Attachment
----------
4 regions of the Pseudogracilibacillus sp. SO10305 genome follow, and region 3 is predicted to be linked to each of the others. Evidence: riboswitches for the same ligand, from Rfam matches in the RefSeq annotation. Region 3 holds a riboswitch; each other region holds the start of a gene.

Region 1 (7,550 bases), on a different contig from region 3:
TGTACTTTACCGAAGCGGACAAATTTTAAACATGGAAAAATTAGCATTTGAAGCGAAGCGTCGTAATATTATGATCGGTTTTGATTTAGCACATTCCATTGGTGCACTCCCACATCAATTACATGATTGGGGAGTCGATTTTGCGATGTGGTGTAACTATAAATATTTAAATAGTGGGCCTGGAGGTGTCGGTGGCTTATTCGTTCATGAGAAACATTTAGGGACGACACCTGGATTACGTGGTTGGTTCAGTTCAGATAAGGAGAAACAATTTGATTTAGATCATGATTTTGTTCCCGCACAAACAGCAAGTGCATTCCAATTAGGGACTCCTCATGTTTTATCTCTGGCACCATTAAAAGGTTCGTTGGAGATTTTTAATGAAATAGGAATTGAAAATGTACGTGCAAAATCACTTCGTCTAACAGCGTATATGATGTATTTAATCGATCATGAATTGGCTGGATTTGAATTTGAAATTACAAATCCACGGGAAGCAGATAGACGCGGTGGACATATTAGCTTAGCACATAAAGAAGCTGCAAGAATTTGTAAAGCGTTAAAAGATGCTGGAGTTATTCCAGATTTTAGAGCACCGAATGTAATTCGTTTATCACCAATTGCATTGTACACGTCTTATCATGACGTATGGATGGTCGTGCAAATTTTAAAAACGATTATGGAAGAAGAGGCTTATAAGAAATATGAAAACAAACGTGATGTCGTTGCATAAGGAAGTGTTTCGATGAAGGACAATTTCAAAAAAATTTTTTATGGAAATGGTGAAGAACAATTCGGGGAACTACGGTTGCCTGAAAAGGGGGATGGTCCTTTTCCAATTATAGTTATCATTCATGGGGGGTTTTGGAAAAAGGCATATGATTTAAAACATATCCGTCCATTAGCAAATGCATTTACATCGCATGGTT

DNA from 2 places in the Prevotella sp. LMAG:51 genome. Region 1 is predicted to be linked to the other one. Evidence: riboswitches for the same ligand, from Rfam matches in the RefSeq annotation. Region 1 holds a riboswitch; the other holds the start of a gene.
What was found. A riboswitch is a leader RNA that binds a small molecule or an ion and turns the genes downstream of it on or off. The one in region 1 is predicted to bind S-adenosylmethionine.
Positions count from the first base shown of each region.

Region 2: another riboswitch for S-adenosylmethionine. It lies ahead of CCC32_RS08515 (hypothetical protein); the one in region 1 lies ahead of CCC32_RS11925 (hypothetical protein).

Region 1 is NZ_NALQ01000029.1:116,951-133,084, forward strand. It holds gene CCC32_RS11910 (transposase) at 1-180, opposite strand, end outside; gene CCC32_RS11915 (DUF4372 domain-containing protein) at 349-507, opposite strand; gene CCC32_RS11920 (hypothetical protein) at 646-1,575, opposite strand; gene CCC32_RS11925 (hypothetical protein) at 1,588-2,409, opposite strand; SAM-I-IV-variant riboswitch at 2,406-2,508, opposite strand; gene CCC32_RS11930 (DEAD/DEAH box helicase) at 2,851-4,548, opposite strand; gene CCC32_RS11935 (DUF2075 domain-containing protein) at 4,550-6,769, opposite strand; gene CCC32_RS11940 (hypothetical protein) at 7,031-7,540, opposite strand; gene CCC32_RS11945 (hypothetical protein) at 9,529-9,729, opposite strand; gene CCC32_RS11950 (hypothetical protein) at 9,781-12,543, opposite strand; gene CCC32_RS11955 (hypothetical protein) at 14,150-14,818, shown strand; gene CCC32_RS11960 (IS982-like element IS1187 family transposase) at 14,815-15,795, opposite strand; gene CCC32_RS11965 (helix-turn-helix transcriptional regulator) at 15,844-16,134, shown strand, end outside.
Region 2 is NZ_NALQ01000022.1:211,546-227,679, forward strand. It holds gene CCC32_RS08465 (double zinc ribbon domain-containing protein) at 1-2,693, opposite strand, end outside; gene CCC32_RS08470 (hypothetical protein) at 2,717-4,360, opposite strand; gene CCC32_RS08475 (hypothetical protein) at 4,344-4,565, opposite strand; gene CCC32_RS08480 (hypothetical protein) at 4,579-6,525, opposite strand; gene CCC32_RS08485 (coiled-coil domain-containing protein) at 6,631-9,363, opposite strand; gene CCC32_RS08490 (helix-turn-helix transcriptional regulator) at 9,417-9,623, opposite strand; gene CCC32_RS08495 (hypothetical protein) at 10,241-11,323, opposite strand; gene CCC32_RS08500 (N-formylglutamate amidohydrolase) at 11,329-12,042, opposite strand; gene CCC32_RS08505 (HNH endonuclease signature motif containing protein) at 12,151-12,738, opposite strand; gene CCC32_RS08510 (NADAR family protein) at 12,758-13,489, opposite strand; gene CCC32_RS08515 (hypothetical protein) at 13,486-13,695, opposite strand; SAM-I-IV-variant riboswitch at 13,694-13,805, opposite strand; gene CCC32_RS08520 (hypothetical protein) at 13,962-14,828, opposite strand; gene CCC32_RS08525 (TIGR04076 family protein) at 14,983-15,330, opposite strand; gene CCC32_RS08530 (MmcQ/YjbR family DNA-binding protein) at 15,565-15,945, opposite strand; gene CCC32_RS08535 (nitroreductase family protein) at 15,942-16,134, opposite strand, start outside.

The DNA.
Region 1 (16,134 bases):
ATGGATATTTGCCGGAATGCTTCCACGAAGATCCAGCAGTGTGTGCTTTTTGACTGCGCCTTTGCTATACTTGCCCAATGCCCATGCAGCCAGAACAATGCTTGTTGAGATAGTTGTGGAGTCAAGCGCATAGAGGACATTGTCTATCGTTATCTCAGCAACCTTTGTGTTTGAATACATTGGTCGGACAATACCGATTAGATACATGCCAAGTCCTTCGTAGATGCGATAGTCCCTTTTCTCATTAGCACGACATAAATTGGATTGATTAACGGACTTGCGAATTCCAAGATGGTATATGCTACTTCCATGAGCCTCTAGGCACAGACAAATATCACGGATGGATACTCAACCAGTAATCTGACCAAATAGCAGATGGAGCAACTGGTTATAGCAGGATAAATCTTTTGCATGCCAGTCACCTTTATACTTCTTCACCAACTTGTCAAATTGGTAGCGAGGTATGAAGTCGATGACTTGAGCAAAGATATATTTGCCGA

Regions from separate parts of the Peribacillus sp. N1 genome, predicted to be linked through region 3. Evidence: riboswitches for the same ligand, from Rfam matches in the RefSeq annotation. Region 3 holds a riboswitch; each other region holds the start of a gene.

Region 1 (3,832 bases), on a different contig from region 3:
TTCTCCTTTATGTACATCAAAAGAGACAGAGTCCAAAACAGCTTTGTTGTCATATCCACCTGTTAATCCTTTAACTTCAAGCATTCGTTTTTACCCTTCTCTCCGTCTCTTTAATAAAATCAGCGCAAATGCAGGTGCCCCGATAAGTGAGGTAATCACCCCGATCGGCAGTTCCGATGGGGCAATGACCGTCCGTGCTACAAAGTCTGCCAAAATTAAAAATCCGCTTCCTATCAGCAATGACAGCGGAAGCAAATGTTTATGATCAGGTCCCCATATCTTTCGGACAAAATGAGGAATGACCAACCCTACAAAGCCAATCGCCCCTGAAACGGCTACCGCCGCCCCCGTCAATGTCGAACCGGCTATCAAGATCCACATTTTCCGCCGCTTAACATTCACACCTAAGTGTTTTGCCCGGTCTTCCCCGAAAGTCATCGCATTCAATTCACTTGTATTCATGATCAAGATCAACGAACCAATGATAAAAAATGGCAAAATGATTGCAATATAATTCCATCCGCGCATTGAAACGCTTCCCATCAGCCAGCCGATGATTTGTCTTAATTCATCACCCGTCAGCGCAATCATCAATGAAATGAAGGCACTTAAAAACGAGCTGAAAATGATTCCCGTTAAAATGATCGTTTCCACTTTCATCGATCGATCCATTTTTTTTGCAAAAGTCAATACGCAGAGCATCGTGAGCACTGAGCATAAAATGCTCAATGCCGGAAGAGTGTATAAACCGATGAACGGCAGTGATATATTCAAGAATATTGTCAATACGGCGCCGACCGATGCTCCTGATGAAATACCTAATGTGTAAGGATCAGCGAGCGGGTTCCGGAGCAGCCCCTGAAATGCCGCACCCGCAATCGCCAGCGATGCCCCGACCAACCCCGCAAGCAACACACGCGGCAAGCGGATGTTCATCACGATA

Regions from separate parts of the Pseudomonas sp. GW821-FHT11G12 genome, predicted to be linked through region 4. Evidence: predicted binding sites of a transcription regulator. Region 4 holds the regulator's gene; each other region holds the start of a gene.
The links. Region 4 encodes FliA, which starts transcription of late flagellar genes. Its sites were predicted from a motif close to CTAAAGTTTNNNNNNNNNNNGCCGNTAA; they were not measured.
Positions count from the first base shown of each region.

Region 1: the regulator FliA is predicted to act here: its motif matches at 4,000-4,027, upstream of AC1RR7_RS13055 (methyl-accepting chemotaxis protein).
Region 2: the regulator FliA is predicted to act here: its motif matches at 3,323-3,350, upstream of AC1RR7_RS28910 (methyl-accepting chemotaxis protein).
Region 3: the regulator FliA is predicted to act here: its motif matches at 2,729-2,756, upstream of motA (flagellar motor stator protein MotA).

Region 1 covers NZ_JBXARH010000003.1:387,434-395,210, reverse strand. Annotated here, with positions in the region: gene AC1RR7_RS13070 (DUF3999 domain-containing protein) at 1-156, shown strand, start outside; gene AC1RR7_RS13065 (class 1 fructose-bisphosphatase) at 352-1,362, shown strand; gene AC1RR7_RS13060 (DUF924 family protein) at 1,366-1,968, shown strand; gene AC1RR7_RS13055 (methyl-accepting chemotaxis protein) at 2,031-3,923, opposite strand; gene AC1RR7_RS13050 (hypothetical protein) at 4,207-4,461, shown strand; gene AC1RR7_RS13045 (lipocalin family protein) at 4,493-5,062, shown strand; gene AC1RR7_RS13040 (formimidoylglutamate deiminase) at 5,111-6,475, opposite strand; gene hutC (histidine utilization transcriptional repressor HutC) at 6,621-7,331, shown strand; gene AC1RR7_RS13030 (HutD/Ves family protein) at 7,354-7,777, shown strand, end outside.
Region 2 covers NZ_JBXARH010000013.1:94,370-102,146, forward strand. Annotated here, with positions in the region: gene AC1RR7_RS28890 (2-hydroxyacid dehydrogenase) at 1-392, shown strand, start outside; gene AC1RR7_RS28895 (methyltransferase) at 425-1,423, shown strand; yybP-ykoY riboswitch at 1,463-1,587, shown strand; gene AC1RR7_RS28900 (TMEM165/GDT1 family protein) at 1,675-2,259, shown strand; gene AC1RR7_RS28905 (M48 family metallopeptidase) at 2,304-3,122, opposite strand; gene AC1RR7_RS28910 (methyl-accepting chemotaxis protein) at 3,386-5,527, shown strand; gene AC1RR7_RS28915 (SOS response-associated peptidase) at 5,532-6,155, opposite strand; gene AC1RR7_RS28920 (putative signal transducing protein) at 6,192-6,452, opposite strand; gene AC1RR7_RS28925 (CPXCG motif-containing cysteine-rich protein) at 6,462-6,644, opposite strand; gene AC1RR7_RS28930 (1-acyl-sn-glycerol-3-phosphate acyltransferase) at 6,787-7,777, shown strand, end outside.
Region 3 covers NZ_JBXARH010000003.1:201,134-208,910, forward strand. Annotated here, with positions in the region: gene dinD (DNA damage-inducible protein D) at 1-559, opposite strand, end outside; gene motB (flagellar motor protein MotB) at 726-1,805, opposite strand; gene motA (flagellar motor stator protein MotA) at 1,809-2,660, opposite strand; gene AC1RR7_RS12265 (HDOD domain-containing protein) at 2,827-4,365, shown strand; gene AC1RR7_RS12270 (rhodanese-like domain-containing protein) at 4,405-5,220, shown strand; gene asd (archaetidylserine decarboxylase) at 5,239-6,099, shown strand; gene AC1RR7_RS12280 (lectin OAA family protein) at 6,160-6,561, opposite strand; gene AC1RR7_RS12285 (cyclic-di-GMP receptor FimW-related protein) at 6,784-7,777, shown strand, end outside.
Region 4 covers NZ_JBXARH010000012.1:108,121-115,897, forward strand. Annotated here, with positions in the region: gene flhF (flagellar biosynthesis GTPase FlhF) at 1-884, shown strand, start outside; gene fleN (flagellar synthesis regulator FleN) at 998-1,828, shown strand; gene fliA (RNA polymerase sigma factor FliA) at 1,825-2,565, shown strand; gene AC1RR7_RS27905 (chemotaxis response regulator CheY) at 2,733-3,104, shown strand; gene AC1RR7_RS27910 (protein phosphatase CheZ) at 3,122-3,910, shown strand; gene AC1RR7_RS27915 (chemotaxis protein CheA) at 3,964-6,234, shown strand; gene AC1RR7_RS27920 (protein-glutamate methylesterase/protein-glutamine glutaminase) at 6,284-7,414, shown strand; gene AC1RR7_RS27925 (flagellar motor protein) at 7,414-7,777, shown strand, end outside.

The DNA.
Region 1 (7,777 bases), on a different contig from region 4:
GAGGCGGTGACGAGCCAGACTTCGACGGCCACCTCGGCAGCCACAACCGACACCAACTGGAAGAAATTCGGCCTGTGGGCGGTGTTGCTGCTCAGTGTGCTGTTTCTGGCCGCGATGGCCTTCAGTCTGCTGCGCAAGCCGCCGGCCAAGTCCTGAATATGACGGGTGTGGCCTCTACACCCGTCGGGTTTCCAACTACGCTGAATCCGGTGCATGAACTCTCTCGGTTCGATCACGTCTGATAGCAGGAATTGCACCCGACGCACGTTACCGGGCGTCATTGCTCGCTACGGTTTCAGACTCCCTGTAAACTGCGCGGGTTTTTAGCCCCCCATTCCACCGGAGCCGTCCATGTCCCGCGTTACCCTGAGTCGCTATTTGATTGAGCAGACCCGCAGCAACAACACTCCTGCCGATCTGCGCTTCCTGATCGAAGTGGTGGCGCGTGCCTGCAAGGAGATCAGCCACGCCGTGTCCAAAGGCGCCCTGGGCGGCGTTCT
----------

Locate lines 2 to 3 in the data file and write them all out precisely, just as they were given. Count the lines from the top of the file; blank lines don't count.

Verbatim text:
Region 1 (7,550 bases), on a different contig from region 3:
TGTACTTTACCGAAGCGGACAAATTTTAAACATGGAAAAATTAGCATTTGAAGCGAAGCGTCGTAATATTATGATCGGTTTTGATTTAGCACATTCCATTGGTGCACTCCCACATCAATTACATGATTGGGGAGTCGATTTTGCGATGTGGTGTAACTATAAATATTTAAATAGTGGGCCTGGAGGTGTCGGTGGCTTATTCGTTCATGAGAAACATTTAGGGACGACACCTGGATTACGTGGTTGGTTCAGTTCAGATAAGGAGAAACAATTTGATTTAGATCATGATTTTGTTCCCGCACAAACAGCAAGTGCATTCCAATTAGGGACTCCTCATGTTTTATCTCTGGCACCATTAAAAGGTTCGTTGGAGATTTTTAATGAAATAGGAATTGAAAATGTACGTGCAAAATCACTTCGTCTAACAGCGTATATGATGTATTTAATCGATCATGAATTGGCTGGATTTGAATTTGAAATTACAAATCCACGGGAAGCAGATAGACGCGGTGGACATATTAGCTTAGCACATAAAGAAGCTGCAAGAATTTGTAAAGCGTTAAAAGATGCTGGAGTTATTCCAGATTTTAGAGCACCGAATGTAATTCGTTTATCACCAATTGCATTGTACACGTCTTATCATGACGTATGGATGGTCGTGCAAATTTTAAAAACGATTATGGAAGAAGAGGCTTATAAGAAATATGAAAACAAACGTGATGTCGTTGCATAAGGAAGTGTTTCGATGAAGGACAATTTCAAAAAAATTTTTTATGGAAATGGTGAAGAACAATTCGGGGAACTACGGTTGCCTGAAAAGGGGGATGGTCCTTTTCCAATTATAGTTATCATTCATGGGGGGTTTTGGAAAAAGGCATATGATTTAAAACATATCCGTCCATTAGCAAATGCATTTACATCGCATGGTT